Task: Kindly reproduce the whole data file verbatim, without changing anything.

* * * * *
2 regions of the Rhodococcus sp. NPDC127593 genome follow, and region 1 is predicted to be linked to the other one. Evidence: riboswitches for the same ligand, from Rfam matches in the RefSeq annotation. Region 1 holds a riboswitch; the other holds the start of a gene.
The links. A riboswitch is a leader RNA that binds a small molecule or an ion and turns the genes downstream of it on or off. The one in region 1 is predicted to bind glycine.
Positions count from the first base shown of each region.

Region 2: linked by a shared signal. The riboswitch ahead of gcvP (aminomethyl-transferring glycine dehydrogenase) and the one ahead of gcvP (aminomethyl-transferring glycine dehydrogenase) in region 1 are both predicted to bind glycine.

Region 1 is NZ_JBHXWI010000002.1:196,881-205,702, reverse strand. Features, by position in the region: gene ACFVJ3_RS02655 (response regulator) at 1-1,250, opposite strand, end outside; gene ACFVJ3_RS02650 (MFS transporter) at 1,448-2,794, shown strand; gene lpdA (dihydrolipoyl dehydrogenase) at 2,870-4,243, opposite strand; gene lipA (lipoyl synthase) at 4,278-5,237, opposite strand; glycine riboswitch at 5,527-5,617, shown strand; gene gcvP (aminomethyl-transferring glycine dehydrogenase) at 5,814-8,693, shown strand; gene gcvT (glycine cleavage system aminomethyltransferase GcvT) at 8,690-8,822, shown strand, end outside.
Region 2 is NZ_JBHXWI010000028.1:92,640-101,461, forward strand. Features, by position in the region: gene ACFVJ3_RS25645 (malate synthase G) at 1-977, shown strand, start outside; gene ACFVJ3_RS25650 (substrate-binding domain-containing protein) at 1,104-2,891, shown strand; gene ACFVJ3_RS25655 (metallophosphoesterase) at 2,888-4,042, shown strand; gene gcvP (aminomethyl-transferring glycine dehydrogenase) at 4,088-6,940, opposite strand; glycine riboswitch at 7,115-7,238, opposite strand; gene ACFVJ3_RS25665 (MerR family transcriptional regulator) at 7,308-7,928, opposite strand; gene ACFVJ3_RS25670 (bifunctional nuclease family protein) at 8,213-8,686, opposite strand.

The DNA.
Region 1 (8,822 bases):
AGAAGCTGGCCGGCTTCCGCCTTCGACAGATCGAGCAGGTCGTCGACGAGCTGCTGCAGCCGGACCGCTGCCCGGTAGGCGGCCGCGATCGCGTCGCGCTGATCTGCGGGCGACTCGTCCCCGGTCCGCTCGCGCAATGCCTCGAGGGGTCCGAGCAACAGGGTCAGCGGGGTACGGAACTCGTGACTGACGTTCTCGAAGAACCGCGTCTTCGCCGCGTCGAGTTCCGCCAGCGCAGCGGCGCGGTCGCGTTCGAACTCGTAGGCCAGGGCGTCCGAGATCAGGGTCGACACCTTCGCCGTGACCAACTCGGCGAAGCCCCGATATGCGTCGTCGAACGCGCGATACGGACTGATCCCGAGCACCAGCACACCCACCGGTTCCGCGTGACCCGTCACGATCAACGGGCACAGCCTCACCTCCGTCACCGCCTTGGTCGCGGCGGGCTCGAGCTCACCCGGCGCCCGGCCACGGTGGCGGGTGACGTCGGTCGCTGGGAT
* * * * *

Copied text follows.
2 regions of the Rhodococcus sp. NPDC127593 genome follow, and region 1 is predicted to be linked to the other one. Evidence: riboswitches for the same ligand, from Rfam matches in the RefSeq annotation. Region 1 holds a riboswitch; the other holds the start of a gene.
The links. A riboswitch is a leader RNA that binds a small molecule or an ion and turns the genes downstream of it on or off. The one in region 1 is predicted to bind glycine.
Positions count from the first base shown of each region.

Region 2: linked by a shared signal. The riboswitch ahead of gcvP (aminomethyl-transferring glycine dehydrogenase) and the one ahead of gcvP (aminomethyl-transferring glycine dehydrogenase) in region 1 are both predicted to bind glycine.

Region 1 is NZ_JBHXWI010000002.1:196,881-205,702, reverse strand. Features, by position in the region: gene ACFVJ3_RS02655 (response regulator) at 1-1,250, opposite strand, end outside; gene ACFVJ3_RS02650 (MFS transporter) at 1,448-2,794, shown strand; gene lpdA (dihydrolipoyl dehydrogenase) at 2,870-4,243, opposite strand; gene lipA (lipoyl synthase) at 4,278-5,237, opposite strand; glycine riboswitch at 5,527-5,617, shown strand; gene gcvP (aminomethyl-transferring glycine dehydrogenase) at 5,814-8,693, shown strand; gene gcvT (glycine cleavage system aminomethyltransferase GcvT) at 8,690-8,822, shown strand, end outside.
Region 2 is NZ_JBHXWI010000028.1:92,640-101,461, forward strand. Features, by position in the region: gene ACFVJ3_RS25645 (malate synthase G) at 1-977, shown strand, start outside; gene ACFVJ3_RS25650 (substrate-binding domain-containing protein) at 1,104-2,891, shown strand; gene ACFVJ3_RS25655 (metallophosphoesterase) at 2,888-4,042, shown strand; gene gcvP (aminomethyl-transferring glycine dehydrogenase) at 4,088-6,940, opposite strand; glycine riboswitch at 7,115-7,238, opposite strand; gene ACFVJ3_RS25665 (MerR family transcriptional regulator) at 7,308-7,928, opposite strand; gene ACFVJ3_RS25670 (bifunctional nuclease family protein) at 8,213-8,686, opposite strand.

The DNA.
Region 1 (8,822 bases):
AGAAGCTGGCCGGCTTCCGCCTTCGACAGATCGAGCAGGTCGTCGACGAGCTGCTGCAGCCGGACCGCTGCCCGGTAGGCGGCCGCGATCGCGTCGCGCTGATCTGCGGGCGACTCGTCCCCGGTCCGCTCGCGCAATGCCTCGAGGGGTCCGAGCAACAGGGTCAGCGGGGTACGGAACTCGTGACTGACGTTCTCGAAGAACCGCGTCTTCGCCGCGTCGAGTTCCGCCAGCGCAGCGGCGCGGTCGCGTTCGAACTCGTAGGCCAGGGCGTCCGAGATCAGGGTCGACACCTTCGCCGTGACCAACTCGGCGAAGCCCCGATATGCGTCGTCGAACGCGCGATACGGACTGATCCCGAGCACCAGCACACCCACCGGTTCCGCGTGACCCGTCACGATCAACGGGCACAGCCTCACCTCCGTCACCGCCTTGGTCGCGGCGGGCTCGAGCTCACCCGGCGCCCGGCCACGGTGGCGGGTGACGTCGGTCGCTGGGAT